Thursday, 28 October 2010

Mount Bures, Essex

St John the Baptist in Mount Bures is rather odd. It sits on a hill to the south west of Bures, just over the Suffolk/Essex border, seemingly randomly placed for no obvious reason - the village doesn't seem large enough to have ever warranted a church. It is apparently Norman and to the north is a large mound which was constructed by the Normans as a motte and bailey.

William the Conquerors successful warfare campaign was mainly due to the use of such earth and timber castles, already common in France. The motte at Mount Bures is one of those strongholds, it was within easy reach of the river and the roads such as they were.

From the top of the bailey the views of the river would have been extensive, at least 3 miles in any direction including the river crossings at Bures and Wormingford. Consequently from the summit, defenders could easily see the enemy, including approaches by the River Stour.
The construction of the motte was influenced by the local terrain and geology. As the army was moving forward, speed of construction was essential in positioning a garrison to provide fortifications. In the case of the Mount Bures mound it would have been constructed by local labour force. It would be expected that the experienced troops would also assist with the work. Some historians estimate a mound such as this could have been built in something like 40 - 50 days.

So I imagine the church was built by the local Norman lord of the manor and remained when the motte and bailey disappeared. Whatever the reason it's charming and the views are terrific. In 1959 a stone statue of St. John the Baptist by B. Dobson was placed in a niche over the high altar on the north side.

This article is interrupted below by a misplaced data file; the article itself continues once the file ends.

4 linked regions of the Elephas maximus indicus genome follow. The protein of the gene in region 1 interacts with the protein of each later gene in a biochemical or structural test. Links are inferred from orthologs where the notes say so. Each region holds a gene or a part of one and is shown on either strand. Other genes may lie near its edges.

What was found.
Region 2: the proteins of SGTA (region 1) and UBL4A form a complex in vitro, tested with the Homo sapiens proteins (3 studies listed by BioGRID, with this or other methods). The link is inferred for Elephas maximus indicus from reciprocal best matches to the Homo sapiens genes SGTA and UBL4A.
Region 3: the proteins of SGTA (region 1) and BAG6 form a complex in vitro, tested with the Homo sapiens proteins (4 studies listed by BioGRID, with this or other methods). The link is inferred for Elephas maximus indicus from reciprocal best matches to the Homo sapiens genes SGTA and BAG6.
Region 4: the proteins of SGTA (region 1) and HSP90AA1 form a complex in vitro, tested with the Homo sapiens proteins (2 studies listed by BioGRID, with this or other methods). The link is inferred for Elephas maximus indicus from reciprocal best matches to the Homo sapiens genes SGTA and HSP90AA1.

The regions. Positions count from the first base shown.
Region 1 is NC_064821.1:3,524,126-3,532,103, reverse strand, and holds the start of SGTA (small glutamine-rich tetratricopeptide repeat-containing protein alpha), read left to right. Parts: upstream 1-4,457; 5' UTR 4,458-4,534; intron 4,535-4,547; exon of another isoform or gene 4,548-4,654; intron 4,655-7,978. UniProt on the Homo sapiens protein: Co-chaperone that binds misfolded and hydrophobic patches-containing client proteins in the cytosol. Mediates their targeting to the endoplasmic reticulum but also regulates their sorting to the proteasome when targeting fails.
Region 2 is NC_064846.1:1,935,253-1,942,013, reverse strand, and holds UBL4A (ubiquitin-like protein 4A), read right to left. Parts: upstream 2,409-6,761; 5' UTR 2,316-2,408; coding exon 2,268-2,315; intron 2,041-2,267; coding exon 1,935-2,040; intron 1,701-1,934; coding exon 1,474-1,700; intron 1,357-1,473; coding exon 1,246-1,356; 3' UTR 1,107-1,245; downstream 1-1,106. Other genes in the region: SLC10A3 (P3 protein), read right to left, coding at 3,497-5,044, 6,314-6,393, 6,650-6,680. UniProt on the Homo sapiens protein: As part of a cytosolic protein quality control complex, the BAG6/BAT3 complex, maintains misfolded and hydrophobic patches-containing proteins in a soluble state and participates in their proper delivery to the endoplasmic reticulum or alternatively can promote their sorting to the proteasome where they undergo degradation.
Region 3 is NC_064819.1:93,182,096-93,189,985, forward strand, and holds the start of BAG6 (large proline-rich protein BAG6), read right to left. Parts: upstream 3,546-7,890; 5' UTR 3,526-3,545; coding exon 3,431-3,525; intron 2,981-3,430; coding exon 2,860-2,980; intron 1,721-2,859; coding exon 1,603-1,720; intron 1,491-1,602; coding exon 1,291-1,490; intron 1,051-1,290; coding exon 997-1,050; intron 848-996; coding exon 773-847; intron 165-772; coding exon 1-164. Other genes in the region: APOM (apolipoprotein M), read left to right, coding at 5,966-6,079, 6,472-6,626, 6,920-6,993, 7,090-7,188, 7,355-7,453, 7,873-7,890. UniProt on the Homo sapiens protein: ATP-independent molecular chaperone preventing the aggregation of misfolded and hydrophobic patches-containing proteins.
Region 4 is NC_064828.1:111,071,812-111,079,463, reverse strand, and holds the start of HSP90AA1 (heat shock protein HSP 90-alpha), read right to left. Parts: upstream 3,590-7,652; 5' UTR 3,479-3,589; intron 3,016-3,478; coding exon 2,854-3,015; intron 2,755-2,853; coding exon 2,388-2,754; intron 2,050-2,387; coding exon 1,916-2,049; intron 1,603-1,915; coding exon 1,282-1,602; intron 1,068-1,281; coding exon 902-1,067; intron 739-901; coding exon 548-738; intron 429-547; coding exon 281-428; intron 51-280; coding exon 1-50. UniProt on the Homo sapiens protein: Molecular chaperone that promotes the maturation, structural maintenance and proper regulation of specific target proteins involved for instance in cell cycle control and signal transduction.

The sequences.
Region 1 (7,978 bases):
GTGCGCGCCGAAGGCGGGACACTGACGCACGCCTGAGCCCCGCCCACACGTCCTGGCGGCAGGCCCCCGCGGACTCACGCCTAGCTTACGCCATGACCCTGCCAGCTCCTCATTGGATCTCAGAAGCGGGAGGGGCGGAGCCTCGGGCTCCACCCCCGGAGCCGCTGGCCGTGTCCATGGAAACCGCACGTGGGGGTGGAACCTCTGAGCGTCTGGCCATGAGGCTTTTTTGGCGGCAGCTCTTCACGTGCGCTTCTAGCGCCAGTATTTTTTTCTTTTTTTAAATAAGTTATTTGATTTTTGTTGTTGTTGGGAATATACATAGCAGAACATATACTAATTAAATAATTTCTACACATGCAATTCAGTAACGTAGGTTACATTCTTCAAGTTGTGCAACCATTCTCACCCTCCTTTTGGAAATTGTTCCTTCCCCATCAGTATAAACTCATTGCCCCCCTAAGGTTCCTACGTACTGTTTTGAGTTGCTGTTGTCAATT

ST JOHN. The unusual shape of this village church is no doubt to be explained by the connexion with the castle. Nave and chancel, crossing-tower and transepts. All Norman, but crossing tower and transepts rebuilt in 1875. The Roman quoins of the old parts can easily be distinguished from the new bricks. Norman windows (with Roman brick dressings) in the W wall, high up (a reticulated C14 window below), in the S wall, blocked, and in the N wall, where there is also a plain Norman doorway. S porch Perp with three-light windows and a doorway with decorated spandrels.- PLATE. Cup and Paten of 1641.

St John the Baptist

St John the Baptist (3)

The Mount

MOUNT BURES. It takes its name from a wooded mound where a fortress stood, the silent guardian of a few cottages and an ancient church. Romans and Normans have helped to build the church, the Normans using the bricks the Romans left behind. A Norman doorway here is shaped with them, and others can beseen at the corners of the chancel and transept. Another doorway is 14th century, and both have doors 500 years old. The porch is 15th century; one of its shields has the Sackville arms. There is a Jacobean table, a chest about the same age, and a memorial to a rector for 50 years in the 18th century, Philip Gurdon, whose proud epitaph says that as a minister he was a burning and a shining light.

Flickr set.

No comments:

Post a Comment